In Exploratory Software Testing, renowned software testing expert James Whittaker reveals the real causes of today's most serious, well-hidden software bugs—and introduces powerful new "exploratory" techniques for finding and correcting them.
Drawing on nearly two decades of experience working at the cutting edge of testing with Google, Microsoft, and other top software organizations, Whittaker introduces innovative new processes for manual testing that are repeatable, prescriptive, teachable, and extremely effective. Whittaker defines both in-the-small techniques for individual testers and in-the-large techniques to supercharge test teams. He also introduces a hybrid strategy for injecting exploratory concepts into traditional scripted testing. You'll learn when to use each, and how to use them all successfully.
Review By: Danny Vinson 07/19/2010In his book, Dr. Whittaker sets out to describe a useful, evolved approach to the manual component of software evaluation. Others, such as Cem Kaner and James Bach, have laid the groundwork for a larger definition of exploratory testing as a way to bring some kind of structure to an often ill-defined testing approach. With this book, the intention doesn't seem to be to provide any genre-sweeping definition; instead, it’s to give people involved in manual and hybrid testing groups a powerful metaphor to provide more order and durability to the exploratory testing approach.
The heart of this book, aside from the very useful sections on testing from scenarios, is the idea of using different-defined perspectives—the “tours” in this book's subtitle—to apply creative extrapolation to scripted or scenario-based testing. A tour is described as moving through testing with a specific persona in mind, such as how a particular kind of tourist moves through London. How would a guidebook-led tourist move through town? Would he follow the guidebook section by section, never deviating from what's written? Following the scenarios or scripts exactly fits this approach. How, then, would that tourist change behavior if it's a rainy day and the major attractions are closed? Would he stay in the hotel and explore every hallway and back passage? What would a different kind of person, such as a saboteur, do in the same scenario?
Following the sections on how specific tours might behave and how those translate into software testing, Dr. Whittaker provides examples from the first teams to apply the tourism metaphor in production environments, which were written by members of those teams. These are great stories with wonderful insight on the limitations and advantages of this approach and how it worked with their projects. Also included in the appendices are excerpts from two of Dr. Whittaker's Web blogs.
This is an interesting and well-written book likely intended for those comfortable in the testing world. Novices might be a little unfamiliar with some basic aspects of testing presented in this book, but those with more experience can certainly find useful elements throughout. Since it isn't rooted in a specific technology and can be applied to many different kinds of software (or systems for that matter), I think it has the potential to be a useful part of one's testing toolbox for quite a long time. I highly recommend this book to anyone with a little testing experience under their belt. I'll certainly be making use of the tourism metaphor on my next project.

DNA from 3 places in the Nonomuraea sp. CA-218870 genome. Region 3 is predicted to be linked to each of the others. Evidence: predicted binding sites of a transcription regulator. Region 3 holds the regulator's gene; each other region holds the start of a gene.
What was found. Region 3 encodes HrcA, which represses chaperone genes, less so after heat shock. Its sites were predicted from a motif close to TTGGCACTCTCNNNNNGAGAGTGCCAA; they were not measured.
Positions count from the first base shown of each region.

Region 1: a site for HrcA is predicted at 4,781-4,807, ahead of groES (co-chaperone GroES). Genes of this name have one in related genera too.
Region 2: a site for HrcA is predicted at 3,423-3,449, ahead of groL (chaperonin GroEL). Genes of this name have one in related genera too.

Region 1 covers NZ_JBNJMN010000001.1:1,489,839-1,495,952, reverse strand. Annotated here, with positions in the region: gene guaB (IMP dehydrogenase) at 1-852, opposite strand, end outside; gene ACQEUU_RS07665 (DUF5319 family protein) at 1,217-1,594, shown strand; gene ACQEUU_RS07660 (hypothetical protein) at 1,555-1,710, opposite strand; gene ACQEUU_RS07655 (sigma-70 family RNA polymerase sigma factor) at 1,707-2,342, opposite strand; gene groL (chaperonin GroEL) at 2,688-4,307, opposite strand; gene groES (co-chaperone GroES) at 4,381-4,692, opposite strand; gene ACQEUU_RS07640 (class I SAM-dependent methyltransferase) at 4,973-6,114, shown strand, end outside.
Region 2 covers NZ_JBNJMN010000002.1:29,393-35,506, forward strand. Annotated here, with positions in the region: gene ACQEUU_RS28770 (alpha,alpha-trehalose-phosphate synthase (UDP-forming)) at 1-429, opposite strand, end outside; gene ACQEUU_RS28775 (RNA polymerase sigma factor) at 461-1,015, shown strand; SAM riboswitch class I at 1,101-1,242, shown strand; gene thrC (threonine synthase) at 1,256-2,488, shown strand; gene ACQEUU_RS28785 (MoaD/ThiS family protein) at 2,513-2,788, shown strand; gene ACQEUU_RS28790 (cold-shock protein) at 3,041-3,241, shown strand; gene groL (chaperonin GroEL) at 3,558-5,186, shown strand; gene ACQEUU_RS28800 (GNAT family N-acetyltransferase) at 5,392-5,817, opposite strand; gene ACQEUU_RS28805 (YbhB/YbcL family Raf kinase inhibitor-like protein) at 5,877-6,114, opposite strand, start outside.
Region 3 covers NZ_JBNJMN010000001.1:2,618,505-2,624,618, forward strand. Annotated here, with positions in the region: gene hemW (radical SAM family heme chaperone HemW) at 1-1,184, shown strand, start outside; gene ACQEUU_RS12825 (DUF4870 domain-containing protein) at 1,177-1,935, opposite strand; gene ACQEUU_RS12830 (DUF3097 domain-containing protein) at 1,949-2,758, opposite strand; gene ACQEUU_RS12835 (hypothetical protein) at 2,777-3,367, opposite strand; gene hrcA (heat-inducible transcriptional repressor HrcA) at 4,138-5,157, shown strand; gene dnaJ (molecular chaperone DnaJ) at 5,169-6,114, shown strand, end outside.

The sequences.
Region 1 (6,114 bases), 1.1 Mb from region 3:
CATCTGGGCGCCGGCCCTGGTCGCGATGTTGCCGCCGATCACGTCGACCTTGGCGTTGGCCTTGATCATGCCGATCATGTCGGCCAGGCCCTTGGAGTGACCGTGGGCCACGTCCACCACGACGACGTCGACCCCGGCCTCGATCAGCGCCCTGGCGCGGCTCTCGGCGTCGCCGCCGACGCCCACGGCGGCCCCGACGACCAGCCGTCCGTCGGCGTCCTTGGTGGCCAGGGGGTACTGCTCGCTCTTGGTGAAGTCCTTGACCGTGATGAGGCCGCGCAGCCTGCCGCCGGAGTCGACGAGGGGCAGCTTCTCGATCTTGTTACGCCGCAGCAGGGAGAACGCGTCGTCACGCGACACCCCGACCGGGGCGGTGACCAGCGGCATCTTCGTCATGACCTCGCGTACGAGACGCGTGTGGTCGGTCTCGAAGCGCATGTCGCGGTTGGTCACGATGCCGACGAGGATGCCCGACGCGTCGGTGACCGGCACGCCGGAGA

Review By: Noreen Dertinger 07/19/2010James Whittaker is a veteran software testing professional with experience teaching and working for companies like Microsoft and Google. Exploratory Software Testing is the author’s latest contribution to software testing literature. Drawing on nearly twenty years of experience in the testing field, Whittaker explains how to identify important areas to test and how to uncover bugs that might be missed by automated (or manual) testing. The central technique introduced in this book uses "tours" in which the software is decomposed into smaller pieces and testing is developed accordingly. Tours allow testers to organize their thinking and match the features of the software to appropriate test techniques. Whittaker likens the concept of testing tours to the layout of a tourist book one might refer to while visiting a foreign country.
Exploratory Software Testing is a concise guide filled with enough of the detail needed to help software testers and developers develop better test scenarios. Through a combination of tips and examples, Whittaker provides ideas on how to approach issues that may arise in software development. He also allows the reader room to customize the techniques to their own needs and environment. As an experienced tester, I can relate with some of the scenarios James identified.
This book—well-written and easy to follow—is a good reference for entry-level software professionals and experienced practitioners yet targeted to testers and developers. This book should be considered a valuable addition to any bookshelf. I will be sharing my copy of this book with my colleagues and will encourage them to apply the techniques to their testing practices. Yet software testing continues to evolve as a field, and I expect that this book will require updating within a few years, as is the case with many technical books.